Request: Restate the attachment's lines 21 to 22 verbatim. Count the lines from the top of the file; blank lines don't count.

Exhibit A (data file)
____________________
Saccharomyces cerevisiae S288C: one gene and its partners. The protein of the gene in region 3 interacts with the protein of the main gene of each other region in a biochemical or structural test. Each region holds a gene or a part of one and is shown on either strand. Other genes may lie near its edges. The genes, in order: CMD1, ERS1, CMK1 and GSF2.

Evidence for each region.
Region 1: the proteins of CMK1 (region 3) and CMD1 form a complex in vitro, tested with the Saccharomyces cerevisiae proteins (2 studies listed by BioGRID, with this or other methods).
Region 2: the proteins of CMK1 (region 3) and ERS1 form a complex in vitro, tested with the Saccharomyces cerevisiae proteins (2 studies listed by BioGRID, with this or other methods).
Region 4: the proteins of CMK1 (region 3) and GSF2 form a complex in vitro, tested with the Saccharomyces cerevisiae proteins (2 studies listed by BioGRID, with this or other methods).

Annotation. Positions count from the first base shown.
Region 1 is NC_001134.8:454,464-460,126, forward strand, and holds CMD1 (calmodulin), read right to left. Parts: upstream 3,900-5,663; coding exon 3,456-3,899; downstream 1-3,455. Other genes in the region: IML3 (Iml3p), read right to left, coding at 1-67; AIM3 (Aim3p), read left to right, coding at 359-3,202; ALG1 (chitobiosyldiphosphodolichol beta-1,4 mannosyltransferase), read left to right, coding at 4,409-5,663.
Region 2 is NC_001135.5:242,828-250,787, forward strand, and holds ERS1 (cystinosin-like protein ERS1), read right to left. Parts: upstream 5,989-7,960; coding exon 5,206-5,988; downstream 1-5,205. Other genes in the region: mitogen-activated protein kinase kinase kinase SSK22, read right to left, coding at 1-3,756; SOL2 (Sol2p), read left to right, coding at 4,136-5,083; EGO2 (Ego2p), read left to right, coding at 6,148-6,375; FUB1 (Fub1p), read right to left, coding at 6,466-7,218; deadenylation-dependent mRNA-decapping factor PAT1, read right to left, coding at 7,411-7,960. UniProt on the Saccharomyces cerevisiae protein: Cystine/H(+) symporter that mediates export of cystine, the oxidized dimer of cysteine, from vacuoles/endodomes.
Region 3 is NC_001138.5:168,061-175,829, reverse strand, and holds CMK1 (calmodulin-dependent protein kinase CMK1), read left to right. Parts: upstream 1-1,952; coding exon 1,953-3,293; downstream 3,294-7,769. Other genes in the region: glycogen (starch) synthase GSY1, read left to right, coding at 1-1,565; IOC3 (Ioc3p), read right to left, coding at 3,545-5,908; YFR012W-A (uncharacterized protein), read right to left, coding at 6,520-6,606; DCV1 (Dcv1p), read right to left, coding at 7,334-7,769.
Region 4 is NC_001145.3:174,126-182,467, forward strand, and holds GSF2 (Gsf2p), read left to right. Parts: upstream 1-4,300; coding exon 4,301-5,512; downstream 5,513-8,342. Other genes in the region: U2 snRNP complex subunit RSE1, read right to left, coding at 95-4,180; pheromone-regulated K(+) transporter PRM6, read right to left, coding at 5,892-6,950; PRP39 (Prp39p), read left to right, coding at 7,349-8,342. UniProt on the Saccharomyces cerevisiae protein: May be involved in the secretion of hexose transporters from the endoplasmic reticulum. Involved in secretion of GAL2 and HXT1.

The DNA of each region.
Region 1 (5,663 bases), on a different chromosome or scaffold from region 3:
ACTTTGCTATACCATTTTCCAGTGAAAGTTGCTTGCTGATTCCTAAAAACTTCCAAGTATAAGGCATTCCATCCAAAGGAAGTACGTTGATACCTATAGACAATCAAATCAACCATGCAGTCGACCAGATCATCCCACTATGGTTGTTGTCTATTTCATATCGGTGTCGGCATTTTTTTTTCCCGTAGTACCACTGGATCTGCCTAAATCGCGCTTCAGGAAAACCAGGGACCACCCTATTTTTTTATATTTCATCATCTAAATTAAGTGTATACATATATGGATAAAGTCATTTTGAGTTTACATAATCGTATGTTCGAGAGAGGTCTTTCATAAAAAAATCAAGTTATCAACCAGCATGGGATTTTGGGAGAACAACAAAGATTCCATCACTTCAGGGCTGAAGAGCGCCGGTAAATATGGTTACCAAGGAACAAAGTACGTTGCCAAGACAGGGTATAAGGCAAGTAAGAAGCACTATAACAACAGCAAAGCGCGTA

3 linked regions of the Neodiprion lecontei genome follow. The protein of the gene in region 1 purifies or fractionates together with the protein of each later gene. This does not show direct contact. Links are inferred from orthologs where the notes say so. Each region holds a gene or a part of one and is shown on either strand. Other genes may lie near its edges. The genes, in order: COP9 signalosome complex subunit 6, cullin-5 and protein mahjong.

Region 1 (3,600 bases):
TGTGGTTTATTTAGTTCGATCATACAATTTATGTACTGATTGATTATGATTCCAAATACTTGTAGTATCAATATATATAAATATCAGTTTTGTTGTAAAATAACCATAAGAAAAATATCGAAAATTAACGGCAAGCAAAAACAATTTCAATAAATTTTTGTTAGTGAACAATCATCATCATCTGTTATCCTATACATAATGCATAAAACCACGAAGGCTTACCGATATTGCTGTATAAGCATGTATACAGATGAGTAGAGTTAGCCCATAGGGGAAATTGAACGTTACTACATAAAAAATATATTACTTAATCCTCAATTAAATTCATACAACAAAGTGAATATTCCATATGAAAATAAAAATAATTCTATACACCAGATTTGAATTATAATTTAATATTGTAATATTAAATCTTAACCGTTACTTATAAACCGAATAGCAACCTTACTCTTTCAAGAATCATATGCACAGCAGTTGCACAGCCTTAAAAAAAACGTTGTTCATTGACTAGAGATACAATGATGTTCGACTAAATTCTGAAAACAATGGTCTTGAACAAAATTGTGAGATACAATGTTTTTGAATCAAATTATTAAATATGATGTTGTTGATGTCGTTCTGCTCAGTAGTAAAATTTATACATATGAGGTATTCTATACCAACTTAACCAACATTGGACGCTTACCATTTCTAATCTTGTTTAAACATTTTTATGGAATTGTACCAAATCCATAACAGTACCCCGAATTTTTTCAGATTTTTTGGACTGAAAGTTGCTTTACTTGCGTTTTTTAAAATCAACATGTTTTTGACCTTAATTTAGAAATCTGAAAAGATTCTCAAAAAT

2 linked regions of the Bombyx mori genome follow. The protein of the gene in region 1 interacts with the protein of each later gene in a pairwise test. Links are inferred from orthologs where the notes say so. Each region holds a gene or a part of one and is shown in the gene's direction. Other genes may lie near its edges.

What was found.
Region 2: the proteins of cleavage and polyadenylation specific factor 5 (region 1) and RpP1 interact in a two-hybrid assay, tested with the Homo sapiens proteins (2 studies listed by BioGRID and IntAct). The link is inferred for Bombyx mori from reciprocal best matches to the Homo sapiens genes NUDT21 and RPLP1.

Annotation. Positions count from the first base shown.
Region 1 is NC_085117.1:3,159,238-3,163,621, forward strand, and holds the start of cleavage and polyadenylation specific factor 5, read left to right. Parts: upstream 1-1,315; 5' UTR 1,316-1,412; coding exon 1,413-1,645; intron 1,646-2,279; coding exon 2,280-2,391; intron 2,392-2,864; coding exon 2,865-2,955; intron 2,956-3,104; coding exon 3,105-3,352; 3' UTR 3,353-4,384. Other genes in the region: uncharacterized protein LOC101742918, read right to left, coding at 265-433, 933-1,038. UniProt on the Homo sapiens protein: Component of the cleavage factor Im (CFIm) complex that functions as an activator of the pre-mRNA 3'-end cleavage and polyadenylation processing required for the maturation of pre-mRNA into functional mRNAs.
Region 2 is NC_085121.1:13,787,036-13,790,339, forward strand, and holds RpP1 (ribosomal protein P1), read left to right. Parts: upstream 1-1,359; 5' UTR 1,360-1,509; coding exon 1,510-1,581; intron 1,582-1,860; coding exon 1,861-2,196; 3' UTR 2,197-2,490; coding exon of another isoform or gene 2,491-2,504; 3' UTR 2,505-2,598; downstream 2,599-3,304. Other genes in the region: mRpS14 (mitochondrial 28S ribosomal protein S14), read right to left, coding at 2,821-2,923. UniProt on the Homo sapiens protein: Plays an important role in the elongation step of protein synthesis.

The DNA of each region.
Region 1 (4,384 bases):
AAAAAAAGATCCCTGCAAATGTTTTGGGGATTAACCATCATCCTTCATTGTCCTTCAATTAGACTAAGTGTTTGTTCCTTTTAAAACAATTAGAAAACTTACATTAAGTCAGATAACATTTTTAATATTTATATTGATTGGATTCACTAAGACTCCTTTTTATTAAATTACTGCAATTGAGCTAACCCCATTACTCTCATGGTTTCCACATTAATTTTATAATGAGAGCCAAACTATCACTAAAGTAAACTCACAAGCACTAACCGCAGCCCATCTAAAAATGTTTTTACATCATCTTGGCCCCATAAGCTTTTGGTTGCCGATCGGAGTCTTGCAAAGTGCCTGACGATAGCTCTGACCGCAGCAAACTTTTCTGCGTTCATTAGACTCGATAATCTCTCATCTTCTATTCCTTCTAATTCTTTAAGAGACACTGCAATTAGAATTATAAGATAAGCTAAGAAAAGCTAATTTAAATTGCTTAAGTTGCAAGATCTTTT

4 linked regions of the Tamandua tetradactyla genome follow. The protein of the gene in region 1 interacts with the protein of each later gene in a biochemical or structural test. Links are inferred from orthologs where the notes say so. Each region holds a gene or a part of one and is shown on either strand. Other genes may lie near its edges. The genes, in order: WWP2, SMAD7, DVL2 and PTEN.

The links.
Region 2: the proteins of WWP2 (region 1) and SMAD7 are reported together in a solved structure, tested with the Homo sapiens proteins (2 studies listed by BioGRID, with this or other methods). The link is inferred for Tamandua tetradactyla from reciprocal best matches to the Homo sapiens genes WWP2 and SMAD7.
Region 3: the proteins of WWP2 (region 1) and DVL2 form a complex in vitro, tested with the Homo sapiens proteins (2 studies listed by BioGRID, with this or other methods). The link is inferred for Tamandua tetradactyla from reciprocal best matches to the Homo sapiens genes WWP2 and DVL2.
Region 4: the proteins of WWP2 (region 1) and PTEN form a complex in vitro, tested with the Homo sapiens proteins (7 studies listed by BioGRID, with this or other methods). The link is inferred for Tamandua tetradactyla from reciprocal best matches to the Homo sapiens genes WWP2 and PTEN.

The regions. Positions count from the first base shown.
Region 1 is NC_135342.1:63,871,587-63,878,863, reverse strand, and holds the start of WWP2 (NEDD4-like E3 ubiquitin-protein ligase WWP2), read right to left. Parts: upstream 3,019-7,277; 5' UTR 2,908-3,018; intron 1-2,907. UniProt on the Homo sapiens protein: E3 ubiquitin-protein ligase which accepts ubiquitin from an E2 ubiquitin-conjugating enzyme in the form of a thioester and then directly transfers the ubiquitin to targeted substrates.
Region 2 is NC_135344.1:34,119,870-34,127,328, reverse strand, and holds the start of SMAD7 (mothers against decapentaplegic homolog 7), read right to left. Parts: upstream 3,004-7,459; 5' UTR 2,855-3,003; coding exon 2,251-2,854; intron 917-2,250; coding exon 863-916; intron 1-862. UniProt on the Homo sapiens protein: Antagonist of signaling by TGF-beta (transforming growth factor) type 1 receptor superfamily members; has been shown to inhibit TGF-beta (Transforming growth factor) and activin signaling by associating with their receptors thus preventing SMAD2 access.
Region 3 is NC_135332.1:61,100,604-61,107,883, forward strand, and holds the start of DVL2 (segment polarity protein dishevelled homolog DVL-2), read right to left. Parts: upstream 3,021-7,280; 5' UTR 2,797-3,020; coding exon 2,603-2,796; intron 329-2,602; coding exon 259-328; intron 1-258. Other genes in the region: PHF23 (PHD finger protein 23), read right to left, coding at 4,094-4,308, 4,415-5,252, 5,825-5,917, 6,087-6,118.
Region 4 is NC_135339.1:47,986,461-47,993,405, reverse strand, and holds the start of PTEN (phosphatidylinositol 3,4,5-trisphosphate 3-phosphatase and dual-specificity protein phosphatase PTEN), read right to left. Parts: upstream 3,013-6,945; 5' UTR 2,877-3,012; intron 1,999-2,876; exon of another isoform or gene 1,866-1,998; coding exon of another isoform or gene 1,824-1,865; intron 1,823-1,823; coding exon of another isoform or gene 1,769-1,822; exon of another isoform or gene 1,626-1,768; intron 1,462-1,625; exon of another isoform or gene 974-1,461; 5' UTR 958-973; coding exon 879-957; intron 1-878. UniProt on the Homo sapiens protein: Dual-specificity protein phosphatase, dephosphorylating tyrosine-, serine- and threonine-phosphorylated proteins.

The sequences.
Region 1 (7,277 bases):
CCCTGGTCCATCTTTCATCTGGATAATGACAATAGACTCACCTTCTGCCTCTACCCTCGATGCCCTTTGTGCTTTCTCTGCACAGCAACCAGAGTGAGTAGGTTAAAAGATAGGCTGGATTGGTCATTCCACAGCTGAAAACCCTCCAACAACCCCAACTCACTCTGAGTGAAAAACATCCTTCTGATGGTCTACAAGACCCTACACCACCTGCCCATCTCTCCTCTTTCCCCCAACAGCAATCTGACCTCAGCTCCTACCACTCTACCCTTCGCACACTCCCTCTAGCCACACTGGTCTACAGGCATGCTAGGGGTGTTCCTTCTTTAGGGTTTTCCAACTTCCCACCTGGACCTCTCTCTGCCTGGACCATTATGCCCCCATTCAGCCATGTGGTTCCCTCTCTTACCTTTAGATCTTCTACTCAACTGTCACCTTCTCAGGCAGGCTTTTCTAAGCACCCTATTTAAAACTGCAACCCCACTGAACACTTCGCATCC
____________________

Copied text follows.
Region 1 is NC_085117.1:3,159,238-3,163,621, forward strand, and holds the start of cleavage and polyadenylation specific factor 5, read left to right. Parts: upstream 1-1,315; 5' UTR 1,316-1,412; coding exon 1,413-1,645; intron 1,646-2,279; coding exon 2,280-2,391; intron 2,392-2,864; coding exon 2,865-2,955; intron 2,956-3,104; coding exon 3,105-3,352; 3' UTR 3,353-4,384. Other genes in the region: uncharacterized protein LOC101742918, read right to left, coding at 265-433, 933-1,038. UniProt on the Homo sapiens protein: Component of the cleavage factor Im (CFIm) complex that functions as an activator of the pre-mRNA 3'-end cleavage and polyadenylation processing required for the maturation of pre-mRNA into functional mRNAs.
Region 2 is NC_085121.1:13,787,036-13,790,339, forward strand, and holds RpP1 (ribosomal protein P1), read left to right. Parts: upstream 1-1,359; 5' UTR 1,360-1,509; coding exon 1,510-1,581; intron 1,582-1,860; coding exon 1,861-2,196; 3' UTR 2,197-2,490; coding exon of another isoform or gene 2,491-2,504; 3' UTR 2,505-2,598; downstream 2,599-3,304. Other genes in the region: mRpS14 (mitochondrial 28S ribosomal protein S14), read right to left, coding at 2,821-2,923. UniProt on the Homo sapiens protein: Plays an important role in the elongation step of protein synthesis.